In terms of authentic major league type bats, I think I like Caratini’s more than anyone else’s in the system. His power is not there yet but it will come, and he certainly impressed me in batting practice when I saw him earlier this season. Look for Caratini to continue to succeed in Rome and be on a slow and steady march towards the majors. Whether he stays at catcher or moves to third base permanently is still yet to be determined, but I’m thinking the Braves did well with their second round draft pick last year.

- Ben Duronio

7. Jason Hursh, Right-Handed Starting Pitcher, Mississippi Braves

Preseason ranking - #7

Hursh was selected in the first round with pick #31 in last year’s amateur draft, and has risen through the Braves’ Minor League ranks at an accelerated pace. The big righty broke camp with Mississippi after spending last season with Rome, and was immediately slotted in as a member of the double-A club’s starting rotation. Thus far, Hursh has been fairly effective, posting a 3.88 ERA with a 3.64 FIP in 18 starts. Hursh has found success despite striking virtually no one out, as his 12.3% strikeout rate is extremely pedestrian. He’s been effective due to the ridiculous rate of groundballs (58.9%) that he induces due to his heavy, sinking fastball and a below-average walk rate. Hursh keeps the ball on the ground most of the time and doesn’t allow many long balls, so it’s worked for him thus far despite not missing many bats.

Hursh has a strong, athletic frame at around 6’2"-6’3", especially in his lower half. His body looks the part as a pitcher who should be able to capably eat innings in a starting rotation. Hursh’s bread and butter pitch is his heavy, sinking two-seam fastball that bores down and in on hitters’ hands, consistently in the 92-94 mph range. When Hursh is working in the lower quadrants of the strike zone with the pitch, he consistently generates ground ball outs as a result of the arm-side run and sink on the pitch. However, Hursh does occasionally let his fastball flatten and elevate, and hitters are easily able to time the pitch and put the bat to the ball. He must become more consistent with the command of this pitch in order for it to be consistently effective, but it does profile as a future plus pitch. The better of Hursh’s two off-speed pitches is his changeup, a pitch in the low-80’s that has inconsistency issues, but occasionally flashes good shape and arm-side fade. It could be an average pitch at the highest level. Unforuntately, Hursh’s breaking pitch is slurvy and wildly inconsistent offering that hasn’t offered any deception or swing-and-miss potential in my viewings. It sits in the mid-to-upper 70’s and doesn’t project as anything more than a get-me-over pitch at the big league level. At this point in time, it seems that Hursh could be destined for a bullpen role, as he lacks a playable third pitch. With some improvement and refinement, especially of his curveball, he could become a viable fringe mid-rotation or back-end starter in the Majors if he begins to miss more bats.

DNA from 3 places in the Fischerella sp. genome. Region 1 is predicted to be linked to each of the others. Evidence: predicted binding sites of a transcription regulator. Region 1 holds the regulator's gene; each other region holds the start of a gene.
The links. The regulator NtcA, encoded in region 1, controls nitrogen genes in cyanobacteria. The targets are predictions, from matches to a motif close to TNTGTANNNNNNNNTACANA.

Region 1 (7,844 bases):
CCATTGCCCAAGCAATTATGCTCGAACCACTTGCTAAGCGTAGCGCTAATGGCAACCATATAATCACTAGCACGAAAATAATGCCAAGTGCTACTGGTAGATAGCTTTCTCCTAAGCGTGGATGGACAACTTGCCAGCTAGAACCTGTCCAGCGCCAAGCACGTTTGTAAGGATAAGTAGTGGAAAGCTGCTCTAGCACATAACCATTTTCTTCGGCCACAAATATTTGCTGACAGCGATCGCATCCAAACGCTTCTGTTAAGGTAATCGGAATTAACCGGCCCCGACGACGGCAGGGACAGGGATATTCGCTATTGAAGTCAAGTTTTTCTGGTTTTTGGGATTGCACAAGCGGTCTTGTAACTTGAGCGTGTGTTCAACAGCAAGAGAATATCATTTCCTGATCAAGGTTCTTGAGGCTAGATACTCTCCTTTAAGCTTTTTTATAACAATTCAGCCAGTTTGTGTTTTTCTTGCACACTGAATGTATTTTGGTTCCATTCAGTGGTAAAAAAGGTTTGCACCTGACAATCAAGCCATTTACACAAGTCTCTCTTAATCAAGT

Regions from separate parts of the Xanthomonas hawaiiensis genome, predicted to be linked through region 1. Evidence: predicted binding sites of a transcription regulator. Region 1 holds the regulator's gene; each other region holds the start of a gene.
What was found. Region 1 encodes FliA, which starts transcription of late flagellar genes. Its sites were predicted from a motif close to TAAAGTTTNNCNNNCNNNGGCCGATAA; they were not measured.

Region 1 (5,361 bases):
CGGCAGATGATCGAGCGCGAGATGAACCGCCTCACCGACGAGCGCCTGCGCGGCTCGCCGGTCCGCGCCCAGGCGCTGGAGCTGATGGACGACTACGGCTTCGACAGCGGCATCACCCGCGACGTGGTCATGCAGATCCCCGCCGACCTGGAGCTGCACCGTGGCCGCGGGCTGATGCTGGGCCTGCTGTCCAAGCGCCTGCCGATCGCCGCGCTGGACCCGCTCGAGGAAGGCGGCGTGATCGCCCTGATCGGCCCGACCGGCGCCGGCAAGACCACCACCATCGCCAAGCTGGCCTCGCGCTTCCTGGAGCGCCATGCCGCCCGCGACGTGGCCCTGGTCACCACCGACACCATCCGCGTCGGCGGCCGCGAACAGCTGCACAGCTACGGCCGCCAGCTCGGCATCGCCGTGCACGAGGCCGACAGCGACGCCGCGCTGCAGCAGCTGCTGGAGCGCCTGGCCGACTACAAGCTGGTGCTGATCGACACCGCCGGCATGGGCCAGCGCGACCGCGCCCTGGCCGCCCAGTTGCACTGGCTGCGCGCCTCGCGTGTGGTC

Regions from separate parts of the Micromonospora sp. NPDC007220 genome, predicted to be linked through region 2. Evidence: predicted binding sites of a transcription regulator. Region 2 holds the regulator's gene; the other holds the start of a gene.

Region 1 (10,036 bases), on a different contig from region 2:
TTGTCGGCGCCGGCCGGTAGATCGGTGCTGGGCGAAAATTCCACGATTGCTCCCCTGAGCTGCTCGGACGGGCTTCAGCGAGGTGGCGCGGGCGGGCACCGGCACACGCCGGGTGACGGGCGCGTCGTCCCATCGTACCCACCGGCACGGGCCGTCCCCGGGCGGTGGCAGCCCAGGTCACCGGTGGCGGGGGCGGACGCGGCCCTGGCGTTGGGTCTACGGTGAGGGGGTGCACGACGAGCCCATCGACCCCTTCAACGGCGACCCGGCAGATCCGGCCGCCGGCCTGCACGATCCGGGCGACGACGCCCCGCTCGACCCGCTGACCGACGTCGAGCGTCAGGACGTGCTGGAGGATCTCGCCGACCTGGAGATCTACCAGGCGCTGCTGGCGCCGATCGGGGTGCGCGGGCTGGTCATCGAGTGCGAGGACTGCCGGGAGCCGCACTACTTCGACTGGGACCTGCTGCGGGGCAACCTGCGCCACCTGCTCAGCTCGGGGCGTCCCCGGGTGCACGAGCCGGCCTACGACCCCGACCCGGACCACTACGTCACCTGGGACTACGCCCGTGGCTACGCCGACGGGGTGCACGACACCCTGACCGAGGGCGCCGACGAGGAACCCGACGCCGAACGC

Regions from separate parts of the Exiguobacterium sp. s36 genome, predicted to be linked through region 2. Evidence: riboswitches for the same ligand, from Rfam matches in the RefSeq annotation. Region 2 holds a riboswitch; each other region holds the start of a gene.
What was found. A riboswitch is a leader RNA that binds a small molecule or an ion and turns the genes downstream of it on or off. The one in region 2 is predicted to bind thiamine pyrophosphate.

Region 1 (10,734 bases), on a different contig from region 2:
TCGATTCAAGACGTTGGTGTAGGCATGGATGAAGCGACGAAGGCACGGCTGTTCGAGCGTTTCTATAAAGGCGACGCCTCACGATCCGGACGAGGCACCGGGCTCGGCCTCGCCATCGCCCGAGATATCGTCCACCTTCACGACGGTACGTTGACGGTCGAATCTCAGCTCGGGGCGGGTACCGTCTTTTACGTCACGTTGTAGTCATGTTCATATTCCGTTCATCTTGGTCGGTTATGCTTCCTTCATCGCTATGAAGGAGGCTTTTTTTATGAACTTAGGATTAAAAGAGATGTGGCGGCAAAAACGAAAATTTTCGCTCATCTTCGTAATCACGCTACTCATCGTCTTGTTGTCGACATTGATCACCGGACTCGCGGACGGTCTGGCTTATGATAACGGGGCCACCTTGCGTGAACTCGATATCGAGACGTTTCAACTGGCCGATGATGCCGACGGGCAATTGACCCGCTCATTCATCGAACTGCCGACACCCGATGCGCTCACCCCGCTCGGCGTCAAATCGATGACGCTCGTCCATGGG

- Ian Morris

6. Braxton Davidson, Right Fielder, Gulf Coast League Braves

Preseason ranking - not ranked

The Braves popped Davidson with the 32nd overall pick this June out of a high school in Asheville, North Carolina. The 6-foot-2, 210-pound left-handed hitter was highly touted on the showcase circuit last summer, showing off an intoxicating blend of hitting ability with intriguing raw power to boot. The Braves selected Davidson with the hope that he can stick in the outfield, but early reports out of the Gulf Coast League have been largely negative on this front, with scouts dinging him for his lack of natural instincts in the outfield and an overall lack of athleticism that will diminish as the body continues to mature. Most are in agreement that Davidson is a first-baseman long-term, and while this is bad for his overall value, the bat has the chance to make up for the lack of positional flexibility. Some see him as a plus hitter with plus power down the road, though there are a few rough kinks to smooth out with his swing currently, including a tendency for his stroke to get slightly long with a fairly deep loading mechanism. In a system bereft of high-impact positional talent, Davidson offers the highest upside with the stick, a realization that drives this fairly lofty ranking.

- Ethan Purser